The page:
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Posts with tag Upper-Blackrock-Spire

WoW Archivist: The keys to content

Karazhan entrance
WoW Archivist explores the secrets of World of Warcraft's past. What did the game look like years ago? Who is etched into WoW's history? What secrets does the game still hold?

Keys in WoW have come in many forms. Some hang around our neck. Some hide in belts. Others open aircraft hangars or other, very special places. Some let us pretend to be rogues. Some never made it to the live game. Some we eat or play with. Some help us get the mail or reach new heights. We find some in unexpected places. A few are just trash.

This column is not about those keys. This is about the keys that used to be a Big Deal. The keys that people went to extraordinary lengths to obtain. The keys that put you on everyone's friends list. The keys to content.

Literal gates

Today, content is rarely locked. Players take it for granted that when a new dungeon or raid goes live, they will have immediate access. For the first half of WoW's history, however, this was not the case at all.

Vanilla WoW locked away virtually all of its end-game content. Raids required attunement, which means that every single person in your raid had to complete a certain quest line.

Keys worked differently. Content that required a key wasn't gated according to some arbitrary release schedule, such as the Heart of Fear -- but by actual gates.

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Filed under: WoW Archivist

The missed opportunity of 20-man raiding

With the release of the Raid Finder and the recent changes to valor points, the debate about 10- vs. 25-man raiding, which is harder to run, and which is harder to balance rages on. I have friends on both sides of the 10/25 debate. I understand both points of view, and I think both are utterly wrong. Completely, absolutely wrong. The issue to me is when we went from 40-man raids down to the current raid sizes, the decision to offer 25-man raids didn't really work. I think we should have gone to 10- and 20-man raiding at the dawn of The Burning Crusade, and I still think we should.

We had 20-man raids back in classic WoW -- two of them, in fact, Zul'Gurub and Ruins of Ahn'Qiraj. Neither exists as a 20-man raid any more, so this may seem odd to players who didn't raid then, but these were considered the small raids. People who had just spent hours raiding in Molten Core, Blackwing Lair or AQ40 would put together these runs on the fly to gear their alts or get a shot at off-spec loot, while other guilds that didn't have the numbers for 40-man raids would spend their time raiding these while trying to build up their numbers.

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Filed under: Analysis / Opinion, Raiding, The Burning Crusade, Wrath of the Lich King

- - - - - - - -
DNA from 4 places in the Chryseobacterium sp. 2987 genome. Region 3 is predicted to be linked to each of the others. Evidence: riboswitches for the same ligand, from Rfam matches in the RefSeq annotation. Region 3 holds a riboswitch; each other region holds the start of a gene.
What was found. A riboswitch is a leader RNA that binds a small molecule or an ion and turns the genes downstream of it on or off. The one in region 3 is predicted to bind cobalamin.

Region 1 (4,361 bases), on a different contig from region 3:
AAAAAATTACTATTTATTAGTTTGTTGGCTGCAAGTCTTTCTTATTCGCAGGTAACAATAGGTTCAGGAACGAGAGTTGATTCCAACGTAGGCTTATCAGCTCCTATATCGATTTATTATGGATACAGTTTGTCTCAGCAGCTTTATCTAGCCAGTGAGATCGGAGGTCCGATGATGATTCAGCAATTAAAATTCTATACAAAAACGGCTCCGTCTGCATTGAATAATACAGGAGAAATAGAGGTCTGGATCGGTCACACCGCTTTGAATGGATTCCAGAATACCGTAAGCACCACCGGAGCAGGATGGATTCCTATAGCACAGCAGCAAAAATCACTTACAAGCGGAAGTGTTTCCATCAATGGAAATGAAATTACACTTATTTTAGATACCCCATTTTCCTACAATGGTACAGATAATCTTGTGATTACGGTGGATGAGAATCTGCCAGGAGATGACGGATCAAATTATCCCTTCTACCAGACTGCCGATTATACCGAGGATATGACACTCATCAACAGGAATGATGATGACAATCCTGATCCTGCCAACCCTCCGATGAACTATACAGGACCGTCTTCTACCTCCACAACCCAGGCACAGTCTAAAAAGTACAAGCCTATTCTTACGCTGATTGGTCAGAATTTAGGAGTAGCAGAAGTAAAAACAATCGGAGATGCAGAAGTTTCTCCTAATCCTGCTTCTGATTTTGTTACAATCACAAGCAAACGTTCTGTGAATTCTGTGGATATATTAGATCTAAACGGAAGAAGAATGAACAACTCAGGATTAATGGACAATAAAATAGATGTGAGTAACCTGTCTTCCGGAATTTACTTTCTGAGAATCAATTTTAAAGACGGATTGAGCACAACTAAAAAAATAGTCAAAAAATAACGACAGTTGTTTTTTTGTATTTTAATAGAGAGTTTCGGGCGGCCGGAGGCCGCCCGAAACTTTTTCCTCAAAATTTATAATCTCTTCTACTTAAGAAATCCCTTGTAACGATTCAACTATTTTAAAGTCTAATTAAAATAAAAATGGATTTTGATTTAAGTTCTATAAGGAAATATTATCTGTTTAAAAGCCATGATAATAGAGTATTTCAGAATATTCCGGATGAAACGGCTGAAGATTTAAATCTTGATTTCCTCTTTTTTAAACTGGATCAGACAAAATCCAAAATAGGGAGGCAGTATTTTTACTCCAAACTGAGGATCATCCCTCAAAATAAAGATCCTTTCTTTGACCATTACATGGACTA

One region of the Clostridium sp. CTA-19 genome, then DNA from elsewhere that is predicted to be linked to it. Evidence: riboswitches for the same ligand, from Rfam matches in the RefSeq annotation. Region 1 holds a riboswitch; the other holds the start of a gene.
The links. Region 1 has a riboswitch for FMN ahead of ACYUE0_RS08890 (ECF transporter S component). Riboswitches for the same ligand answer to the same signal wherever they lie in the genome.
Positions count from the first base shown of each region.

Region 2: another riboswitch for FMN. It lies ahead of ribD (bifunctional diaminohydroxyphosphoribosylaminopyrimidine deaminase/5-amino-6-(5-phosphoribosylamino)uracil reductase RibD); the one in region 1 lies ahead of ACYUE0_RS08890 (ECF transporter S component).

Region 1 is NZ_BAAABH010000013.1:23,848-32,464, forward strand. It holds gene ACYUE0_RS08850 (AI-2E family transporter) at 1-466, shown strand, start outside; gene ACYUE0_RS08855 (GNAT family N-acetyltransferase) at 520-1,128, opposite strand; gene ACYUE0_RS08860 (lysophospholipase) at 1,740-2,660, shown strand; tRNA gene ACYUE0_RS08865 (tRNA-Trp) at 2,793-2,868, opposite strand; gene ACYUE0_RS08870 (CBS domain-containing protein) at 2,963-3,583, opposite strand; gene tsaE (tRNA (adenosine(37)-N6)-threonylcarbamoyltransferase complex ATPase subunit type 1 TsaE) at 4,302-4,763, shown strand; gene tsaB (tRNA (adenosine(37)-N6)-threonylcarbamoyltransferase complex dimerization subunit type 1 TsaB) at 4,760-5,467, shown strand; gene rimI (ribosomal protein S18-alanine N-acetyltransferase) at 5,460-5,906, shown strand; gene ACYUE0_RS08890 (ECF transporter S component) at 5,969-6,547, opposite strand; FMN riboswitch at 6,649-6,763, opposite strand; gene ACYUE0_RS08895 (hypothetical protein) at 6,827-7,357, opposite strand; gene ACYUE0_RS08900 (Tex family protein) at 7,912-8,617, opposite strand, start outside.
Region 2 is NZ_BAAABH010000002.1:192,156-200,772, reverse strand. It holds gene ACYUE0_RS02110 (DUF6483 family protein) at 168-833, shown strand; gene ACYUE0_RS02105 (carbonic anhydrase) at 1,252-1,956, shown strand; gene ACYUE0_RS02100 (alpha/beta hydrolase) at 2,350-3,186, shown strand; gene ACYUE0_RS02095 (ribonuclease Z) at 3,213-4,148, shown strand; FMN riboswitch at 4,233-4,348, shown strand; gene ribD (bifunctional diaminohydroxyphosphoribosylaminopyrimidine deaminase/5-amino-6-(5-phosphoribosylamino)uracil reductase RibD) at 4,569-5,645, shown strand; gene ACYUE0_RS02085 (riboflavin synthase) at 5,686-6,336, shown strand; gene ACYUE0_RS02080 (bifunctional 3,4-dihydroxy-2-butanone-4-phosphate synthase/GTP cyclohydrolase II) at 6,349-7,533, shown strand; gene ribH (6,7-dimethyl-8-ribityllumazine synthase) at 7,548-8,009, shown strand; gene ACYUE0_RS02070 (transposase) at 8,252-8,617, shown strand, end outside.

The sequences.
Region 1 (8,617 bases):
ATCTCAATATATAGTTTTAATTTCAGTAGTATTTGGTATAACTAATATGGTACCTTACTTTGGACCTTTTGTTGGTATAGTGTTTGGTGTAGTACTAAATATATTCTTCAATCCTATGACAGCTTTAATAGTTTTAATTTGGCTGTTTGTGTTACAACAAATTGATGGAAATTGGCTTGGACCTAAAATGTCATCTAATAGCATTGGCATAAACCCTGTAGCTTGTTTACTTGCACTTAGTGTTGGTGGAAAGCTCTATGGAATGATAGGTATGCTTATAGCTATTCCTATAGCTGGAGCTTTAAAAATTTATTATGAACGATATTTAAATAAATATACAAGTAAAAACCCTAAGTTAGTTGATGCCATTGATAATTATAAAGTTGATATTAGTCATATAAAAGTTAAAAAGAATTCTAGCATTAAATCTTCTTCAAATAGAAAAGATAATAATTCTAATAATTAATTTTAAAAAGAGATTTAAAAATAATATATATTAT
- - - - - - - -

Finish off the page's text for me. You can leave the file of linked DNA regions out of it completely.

Armor Set Collecting: Dungeon Set One

Set collecting is one of those things that you either love or hate -- either the thought of running around in old gear is curiously nostalgic, or you simply don't care to fill your bank with a lot of useless junk. With the introduction of Cataclysm, a lot of these old dungeon sets appear to be changing or disappearing entirely, making them a hot commodity for set collectors. Since a lot of players these days picked up the game in the BC or Wrath eras, not everyone knows where these pieces come from and how to get them.

The first of these sets is the Dungeon Set One. Obtained through various level 60 instances, these blue armor sets were the top of the top before the days of Molten Core and purples everywhere. Originally, these sets had very boring graphics, until a patch was implemented in which all sets got a shiny new graphics update. In the early days of vanilla, these sets were pretty much all players needed to farm for, and the +8 to all resistances that served as a set bonus for each was handy in places like Molten Core, which was nothing but a fun fire factory in which you wanted to stack as much fire resistance as possible. There are nine sets to collect, and each set is class-specific. All set pieces can be found in Stratholme, Scholomance and Blackrock Spire (both lower and upper).

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Filed under: Analysis / Opinion, RP

Insider Trader: Not like it used to be


Insider Trader is your inside line on making, selling, buying and using player-made products.

Lately, there has been a lot of talk about vanilla WoW and the way things used to be. Now that experience gains can be shut off, players can actually move through some of this content the way it was meant to be experienced. Well, it won't be exactly the way it was, but it's as close as we're getting.

Blizzard has also been implementing more elements from the old world. Naxxramas was a vanilla dungeon, and was redone to become the first raid instance of the second expansion, Wrath of the Lich King, set back on Azeroth no less.

In fact, soon we'll all be battling Onyxia once again, deep breaths and all!

Professions used to be different too. Of course, most of the changes to the system have been for the better, but there were some elements that could be recycled for the future.

Last week, Insider Trader discussed a new, more progressive direction for professions, including some of the ways that this could be implemented. This week I'll be shedding new light on one particular vanilla element that has been phased out, exploring ways in which it could be reborn.

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Filed under: Analysis / Opinion, Features, Raiding, Insider Trader (Professions)

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